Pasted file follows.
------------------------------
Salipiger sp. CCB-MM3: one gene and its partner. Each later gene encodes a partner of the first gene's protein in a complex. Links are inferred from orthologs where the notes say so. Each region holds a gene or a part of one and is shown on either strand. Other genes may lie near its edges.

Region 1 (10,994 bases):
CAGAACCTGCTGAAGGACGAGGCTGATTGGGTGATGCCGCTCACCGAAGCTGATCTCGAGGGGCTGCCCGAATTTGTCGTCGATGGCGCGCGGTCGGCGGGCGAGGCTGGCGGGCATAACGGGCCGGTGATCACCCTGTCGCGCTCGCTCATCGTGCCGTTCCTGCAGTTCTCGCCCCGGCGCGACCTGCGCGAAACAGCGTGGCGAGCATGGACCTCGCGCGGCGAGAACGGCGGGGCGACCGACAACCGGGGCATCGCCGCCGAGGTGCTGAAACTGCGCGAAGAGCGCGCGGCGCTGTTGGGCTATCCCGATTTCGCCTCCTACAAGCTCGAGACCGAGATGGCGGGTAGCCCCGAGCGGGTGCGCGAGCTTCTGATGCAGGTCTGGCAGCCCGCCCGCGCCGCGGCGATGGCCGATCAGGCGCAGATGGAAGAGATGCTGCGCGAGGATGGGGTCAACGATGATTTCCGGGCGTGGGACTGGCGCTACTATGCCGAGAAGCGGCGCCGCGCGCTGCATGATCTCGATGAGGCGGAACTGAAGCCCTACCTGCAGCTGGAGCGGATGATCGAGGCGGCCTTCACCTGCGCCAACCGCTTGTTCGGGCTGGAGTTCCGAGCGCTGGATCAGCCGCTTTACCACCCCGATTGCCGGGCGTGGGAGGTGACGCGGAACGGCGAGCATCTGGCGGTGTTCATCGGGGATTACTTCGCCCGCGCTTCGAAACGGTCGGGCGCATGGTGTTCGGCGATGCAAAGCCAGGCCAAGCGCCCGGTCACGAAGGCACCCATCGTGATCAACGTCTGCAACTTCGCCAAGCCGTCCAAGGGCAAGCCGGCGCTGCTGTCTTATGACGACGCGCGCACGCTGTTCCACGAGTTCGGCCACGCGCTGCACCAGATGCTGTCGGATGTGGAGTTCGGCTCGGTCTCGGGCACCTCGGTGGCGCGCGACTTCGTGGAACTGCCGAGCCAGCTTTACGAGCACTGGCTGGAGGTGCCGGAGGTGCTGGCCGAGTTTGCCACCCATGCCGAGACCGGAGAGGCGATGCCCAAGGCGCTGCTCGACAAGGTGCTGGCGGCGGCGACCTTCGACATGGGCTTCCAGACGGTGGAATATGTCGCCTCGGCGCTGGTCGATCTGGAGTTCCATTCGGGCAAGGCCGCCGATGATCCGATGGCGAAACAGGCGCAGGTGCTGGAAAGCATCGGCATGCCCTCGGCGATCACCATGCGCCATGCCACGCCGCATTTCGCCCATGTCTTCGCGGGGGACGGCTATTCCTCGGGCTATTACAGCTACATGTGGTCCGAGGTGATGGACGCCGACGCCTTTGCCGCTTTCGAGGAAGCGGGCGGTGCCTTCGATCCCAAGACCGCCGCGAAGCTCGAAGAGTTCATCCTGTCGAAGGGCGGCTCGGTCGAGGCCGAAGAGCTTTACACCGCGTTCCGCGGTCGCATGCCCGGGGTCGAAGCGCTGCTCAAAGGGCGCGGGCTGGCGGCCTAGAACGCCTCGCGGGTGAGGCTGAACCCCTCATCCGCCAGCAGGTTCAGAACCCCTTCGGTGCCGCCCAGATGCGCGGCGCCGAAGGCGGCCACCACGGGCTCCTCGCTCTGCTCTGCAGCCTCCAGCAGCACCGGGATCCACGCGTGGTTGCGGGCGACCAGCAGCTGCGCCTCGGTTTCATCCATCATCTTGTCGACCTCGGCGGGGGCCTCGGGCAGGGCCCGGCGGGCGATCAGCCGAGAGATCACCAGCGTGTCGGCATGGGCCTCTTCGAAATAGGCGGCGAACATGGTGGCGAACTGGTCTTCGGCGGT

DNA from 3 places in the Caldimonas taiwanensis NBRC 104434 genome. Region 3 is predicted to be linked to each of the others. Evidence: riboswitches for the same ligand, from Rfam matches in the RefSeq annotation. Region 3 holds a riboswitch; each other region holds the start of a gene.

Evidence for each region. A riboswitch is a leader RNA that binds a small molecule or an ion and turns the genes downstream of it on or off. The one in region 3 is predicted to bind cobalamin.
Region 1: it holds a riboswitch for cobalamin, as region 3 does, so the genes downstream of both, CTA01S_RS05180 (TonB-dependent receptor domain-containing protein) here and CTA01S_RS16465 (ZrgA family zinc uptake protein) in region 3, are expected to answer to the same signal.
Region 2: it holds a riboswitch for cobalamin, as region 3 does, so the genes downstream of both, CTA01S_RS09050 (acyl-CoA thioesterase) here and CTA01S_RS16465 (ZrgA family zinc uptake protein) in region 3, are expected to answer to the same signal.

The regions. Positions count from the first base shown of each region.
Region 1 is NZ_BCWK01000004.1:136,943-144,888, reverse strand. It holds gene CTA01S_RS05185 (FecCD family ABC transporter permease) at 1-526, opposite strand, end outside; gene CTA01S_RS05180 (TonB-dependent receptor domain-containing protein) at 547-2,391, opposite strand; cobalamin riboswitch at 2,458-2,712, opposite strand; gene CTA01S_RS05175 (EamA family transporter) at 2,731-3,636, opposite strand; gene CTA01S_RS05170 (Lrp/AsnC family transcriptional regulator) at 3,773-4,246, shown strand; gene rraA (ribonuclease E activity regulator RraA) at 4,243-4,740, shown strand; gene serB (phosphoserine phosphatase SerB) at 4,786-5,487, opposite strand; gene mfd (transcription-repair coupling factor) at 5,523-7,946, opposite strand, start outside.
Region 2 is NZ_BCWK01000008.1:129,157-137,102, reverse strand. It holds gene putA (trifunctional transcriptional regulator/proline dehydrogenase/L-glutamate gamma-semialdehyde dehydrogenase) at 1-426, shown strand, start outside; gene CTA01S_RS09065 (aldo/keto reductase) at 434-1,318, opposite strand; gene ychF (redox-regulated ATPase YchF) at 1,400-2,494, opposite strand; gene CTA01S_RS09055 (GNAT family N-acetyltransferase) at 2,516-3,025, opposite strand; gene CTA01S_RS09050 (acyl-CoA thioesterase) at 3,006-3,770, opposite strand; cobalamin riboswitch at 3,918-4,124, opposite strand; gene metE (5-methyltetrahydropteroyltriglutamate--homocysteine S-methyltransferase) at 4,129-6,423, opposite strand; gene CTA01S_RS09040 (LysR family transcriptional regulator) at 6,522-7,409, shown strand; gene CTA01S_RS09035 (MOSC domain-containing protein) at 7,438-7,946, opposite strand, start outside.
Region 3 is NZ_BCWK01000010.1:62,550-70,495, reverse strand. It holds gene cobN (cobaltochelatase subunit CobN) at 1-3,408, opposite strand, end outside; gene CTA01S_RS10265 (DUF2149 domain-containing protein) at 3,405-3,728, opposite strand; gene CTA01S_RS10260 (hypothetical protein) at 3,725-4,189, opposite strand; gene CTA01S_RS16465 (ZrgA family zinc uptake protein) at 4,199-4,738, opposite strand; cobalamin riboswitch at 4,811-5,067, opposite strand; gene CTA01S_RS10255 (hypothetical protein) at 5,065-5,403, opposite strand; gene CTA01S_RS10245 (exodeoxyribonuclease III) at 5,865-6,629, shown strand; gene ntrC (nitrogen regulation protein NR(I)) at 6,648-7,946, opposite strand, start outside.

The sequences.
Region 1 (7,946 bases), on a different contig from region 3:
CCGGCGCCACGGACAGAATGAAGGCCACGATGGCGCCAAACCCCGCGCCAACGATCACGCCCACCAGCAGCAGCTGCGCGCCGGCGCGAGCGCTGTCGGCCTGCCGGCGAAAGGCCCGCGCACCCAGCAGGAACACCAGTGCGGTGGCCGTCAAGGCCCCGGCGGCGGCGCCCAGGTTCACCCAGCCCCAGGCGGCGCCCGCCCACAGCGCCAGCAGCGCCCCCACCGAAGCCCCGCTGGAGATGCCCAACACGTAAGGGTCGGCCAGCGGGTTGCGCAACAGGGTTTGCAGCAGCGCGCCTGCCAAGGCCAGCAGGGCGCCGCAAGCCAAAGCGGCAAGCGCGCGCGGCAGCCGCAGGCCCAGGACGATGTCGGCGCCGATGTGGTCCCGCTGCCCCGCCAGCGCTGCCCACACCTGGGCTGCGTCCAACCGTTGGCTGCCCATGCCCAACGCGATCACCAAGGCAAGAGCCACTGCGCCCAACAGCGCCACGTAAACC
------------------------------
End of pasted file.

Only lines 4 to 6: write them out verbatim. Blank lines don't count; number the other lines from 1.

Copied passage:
DNA from 3 places in the Caldimonas taiwanensis NBRC 104434 genome. Region 3 is predicted to be linked to each of the others. Evidence: riboswitches for the same ligand, from Rfam matches in the RefSeq annotation. Region 3 holds a riboswitch; each other region holds the start of a gene.

Evidence for each region. A riboswitch is a leader RNA that binds a small molecule or an ion and turns the genes downstream of it on or off. The one in region 3 is predicted to bind cobalamin.
Region 1: it holds a riboswitch for cobalamin, as region 3 does, so the genes downstream of both, CTA01S_RS05180 (TonB-dependent receptor domain-containing protein) here and CTA01S_RS16465 (ZrgA family zinc uptake protein) in region 3, are expected to answer to the same signal.